Ryan, previously a baseball player, works with his father Tim Sharp, in their antique furniture upholstery restoration business in Albuquerque. My wife has had a few things restored by his father years ago. With 30 years experience, his father, a restoration expert, is the greatest we have known, we highly reccomend him.

    No film that I work, is complete without the brothers of Nathan and Tom. Very distinctive due to their stature of well over 6ft tall, they are always noticeable in NM films.

    My first position in deep background, including a lot of cheering and standing repeatedly while encouraging Abruza in his battle with Coltrin. The relationship to historical fact is apparent in this sequence, when Helen Mirren runs to ringside, yells at security to get out of her way, and yells at Abruza's corner to "Stop this Madness". (he is gettin' whupped) Joe Pesci (Charlie Bontempo) looks on.

    In the real historical reference to Mustang Ranch near Reno Nevada in the year 1976, Sally Conforte (Helen Mirren) was reportedly having an affair with the heavyweight boxer from Argentina, Oscar Bonavena. Joe Conforte (Joe Pesci) reportedly had the boxer 'Oscar Bonavena' killed by his (Joe's) bodyguard, Ross Brymer. (See link at top of first post Love Ranch) This story made headlines back in 1976 so if this flmed portrayal is in any respect, somewhat true to history, this should be a good movie.

    There have always been suspicions that Joe really did the 'hit', after watching the movie, you be the judge. Rocky came out in 1976 and was rated as one of the best fight scenes. I can attest to the fact that these fight scenes are done well. Lots of blood and hard hits (pulled punches of course) Well not always, some punches land and the fighter is stagered for a couple of minutes. These are really serious fighters and the blows can be devastating.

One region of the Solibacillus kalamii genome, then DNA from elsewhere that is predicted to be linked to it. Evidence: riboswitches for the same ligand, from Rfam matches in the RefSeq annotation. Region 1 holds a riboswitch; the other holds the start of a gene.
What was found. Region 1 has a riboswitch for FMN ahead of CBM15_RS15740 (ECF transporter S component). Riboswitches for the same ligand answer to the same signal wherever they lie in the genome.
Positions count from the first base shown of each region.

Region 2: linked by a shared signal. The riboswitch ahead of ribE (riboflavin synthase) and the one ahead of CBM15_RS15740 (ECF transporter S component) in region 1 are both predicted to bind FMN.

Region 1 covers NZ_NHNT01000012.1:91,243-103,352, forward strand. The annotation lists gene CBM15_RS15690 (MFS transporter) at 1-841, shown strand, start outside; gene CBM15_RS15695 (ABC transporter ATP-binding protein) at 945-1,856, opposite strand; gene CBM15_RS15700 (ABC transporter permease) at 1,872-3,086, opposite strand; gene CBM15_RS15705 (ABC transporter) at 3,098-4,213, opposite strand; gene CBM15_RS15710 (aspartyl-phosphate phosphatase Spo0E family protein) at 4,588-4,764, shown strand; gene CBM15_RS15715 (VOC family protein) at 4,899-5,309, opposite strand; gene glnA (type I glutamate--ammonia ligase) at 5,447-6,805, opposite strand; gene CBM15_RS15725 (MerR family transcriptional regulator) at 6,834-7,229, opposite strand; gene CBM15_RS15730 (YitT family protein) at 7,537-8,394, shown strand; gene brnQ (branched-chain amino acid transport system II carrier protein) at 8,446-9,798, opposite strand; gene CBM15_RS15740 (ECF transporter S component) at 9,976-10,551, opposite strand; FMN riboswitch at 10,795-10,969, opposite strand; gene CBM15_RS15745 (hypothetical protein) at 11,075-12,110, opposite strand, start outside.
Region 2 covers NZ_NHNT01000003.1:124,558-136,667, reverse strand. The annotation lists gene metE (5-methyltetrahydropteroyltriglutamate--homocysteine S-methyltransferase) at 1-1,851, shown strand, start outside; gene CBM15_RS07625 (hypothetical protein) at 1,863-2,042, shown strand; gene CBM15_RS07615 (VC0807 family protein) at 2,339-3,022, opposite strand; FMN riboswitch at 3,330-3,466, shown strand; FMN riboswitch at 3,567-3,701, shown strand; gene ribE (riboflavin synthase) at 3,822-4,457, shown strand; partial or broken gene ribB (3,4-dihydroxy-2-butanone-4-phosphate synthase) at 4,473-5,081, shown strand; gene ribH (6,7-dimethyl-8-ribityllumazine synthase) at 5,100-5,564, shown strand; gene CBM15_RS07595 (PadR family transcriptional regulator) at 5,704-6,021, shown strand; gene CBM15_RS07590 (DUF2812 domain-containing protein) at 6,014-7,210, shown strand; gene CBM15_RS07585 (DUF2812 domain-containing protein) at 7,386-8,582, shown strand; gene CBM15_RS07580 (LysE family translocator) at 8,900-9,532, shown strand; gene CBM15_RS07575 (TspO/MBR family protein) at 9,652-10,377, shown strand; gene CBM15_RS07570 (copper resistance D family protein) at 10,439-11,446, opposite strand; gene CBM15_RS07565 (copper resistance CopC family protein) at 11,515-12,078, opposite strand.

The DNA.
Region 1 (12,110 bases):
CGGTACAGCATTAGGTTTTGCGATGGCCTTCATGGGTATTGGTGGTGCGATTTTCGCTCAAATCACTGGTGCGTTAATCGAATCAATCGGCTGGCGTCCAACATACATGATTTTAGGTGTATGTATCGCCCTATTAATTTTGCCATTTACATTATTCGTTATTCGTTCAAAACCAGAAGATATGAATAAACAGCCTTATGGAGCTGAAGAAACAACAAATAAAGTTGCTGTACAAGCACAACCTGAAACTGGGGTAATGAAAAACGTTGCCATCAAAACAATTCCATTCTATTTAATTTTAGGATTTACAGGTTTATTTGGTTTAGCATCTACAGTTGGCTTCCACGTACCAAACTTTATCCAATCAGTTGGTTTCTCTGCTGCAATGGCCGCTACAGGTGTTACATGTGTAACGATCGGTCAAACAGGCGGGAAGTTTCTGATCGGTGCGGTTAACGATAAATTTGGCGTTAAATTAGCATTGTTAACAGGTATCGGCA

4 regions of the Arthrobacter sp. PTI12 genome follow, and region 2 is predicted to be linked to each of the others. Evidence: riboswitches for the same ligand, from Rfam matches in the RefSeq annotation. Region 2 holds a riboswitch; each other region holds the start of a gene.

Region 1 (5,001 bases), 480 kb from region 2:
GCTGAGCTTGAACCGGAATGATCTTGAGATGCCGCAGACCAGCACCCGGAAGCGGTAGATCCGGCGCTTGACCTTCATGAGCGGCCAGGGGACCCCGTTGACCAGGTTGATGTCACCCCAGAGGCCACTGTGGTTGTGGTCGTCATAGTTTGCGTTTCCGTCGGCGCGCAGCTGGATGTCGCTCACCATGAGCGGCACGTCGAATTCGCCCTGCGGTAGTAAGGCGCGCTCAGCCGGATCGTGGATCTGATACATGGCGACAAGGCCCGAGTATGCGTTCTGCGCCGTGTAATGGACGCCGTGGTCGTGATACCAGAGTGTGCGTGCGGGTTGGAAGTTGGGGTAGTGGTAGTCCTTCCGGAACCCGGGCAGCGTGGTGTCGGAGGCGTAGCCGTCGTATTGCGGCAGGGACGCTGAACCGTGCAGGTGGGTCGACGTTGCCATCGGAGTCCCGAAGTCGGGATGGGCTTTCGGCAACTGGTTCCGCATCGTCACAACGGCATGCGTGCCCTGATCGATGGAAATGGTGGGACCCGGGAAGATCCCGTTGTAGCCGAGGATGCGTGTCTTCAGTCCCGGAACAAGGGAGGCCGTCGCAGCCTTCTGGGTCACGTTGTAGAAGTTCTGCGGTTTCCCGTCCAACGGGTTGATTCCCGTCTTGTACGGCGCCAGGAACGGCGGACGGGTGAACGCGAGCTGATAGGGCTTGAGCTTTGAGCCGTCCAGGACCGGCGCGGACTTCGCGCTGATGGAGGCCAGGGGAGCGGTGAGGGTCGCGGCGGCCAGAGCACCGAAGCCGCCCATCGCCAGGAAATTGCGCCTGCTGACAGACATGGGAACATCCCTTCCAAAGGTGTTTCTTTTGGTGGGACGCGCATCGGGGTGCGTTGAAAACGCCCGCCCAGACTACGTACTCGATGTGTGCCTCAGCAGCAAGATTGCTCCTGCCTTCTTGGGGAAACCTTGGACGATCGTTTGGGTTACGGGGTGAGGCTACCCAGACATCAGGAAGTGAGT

Our first positions were the only ones being filmed on this shoot, therefore the 'stand-ins' did all of the boxing. The lighting difusers and overhead lighting were on full brightness. The smoke generators were also on 'full smoke', cough, cough. Glycerin mixed with water vapor floats through the air like actual smoke with nearly as much irritant factor. I have no idea of the lasting effects of glycerin droplets in the lungs? Pantomime during scenes with the principles dialect are alternated with our loud yelling. The ring girls are very attractive of course and we yell even more when they step into the ring and shake their 'booty' around.

    We are assigned a numerical system for use later as the crowd is shifted around the various sides of the ring. Row 90 (really 9) is my home position for the time. This changes at 4:30 pm when a select few of us are moved to a position in the left camera field. My second row seat was great until the Reno Policeman and the tall cowboy hatted actor, portraying Story County Nevada, Sherrif Bob Del Carlo, stood in front of us. Oh well that's the breaks. Lots of yelling and hollering later with re-enactments by the stand-ins. The scene ends in a small pandemonium near the ring. I among others, run forward into the camera field.

    By 6pm we are ready to eat again. 'Holding' is prepared for us and Chicken or beef with veggie and fruit selection is served along with salad and carrot cake, which seems to apear on many sets along with lemonade. 7 pm and Keith from LA, trots us back to our new positions on the opposite side of the ring. Now I have third row seating, Best seats in the house, right in the field of super Techno Crane. This may cause me to be seen on both sides of the ring during the movie. (in one scene, I ran into the camera field on the other side of the ring)

    Super Techno Crane camera is 'flown' overhead during the action scenes. This is a big scene where the actual principles are battling it out, blood and all. Stage blood of course and applied at proper times during the bout. The man held, ring camera is all over and under the action. sometimes the camera man is laying on the floor. The camera risks getting punched in the lens at times.

    This set of scenes are filled with exhuberance and yelling, standing up, shaking of fists, sitting back down and repeated endlessly until all is correct. Two girls on the front row are chastised by our Producer Taylor Hackford

  • for just sitting there like Zombies. Hunger is present again but no pizza until near the last hour after 1:30 am on Wednesday morning. Eat rapidly and run back to the live set for more of the same. Yelling until our throats are raspy, our voices growly and the hours pass. Well after 2am our call comes "Wrapped'. Are we doing a good job portraying the real story?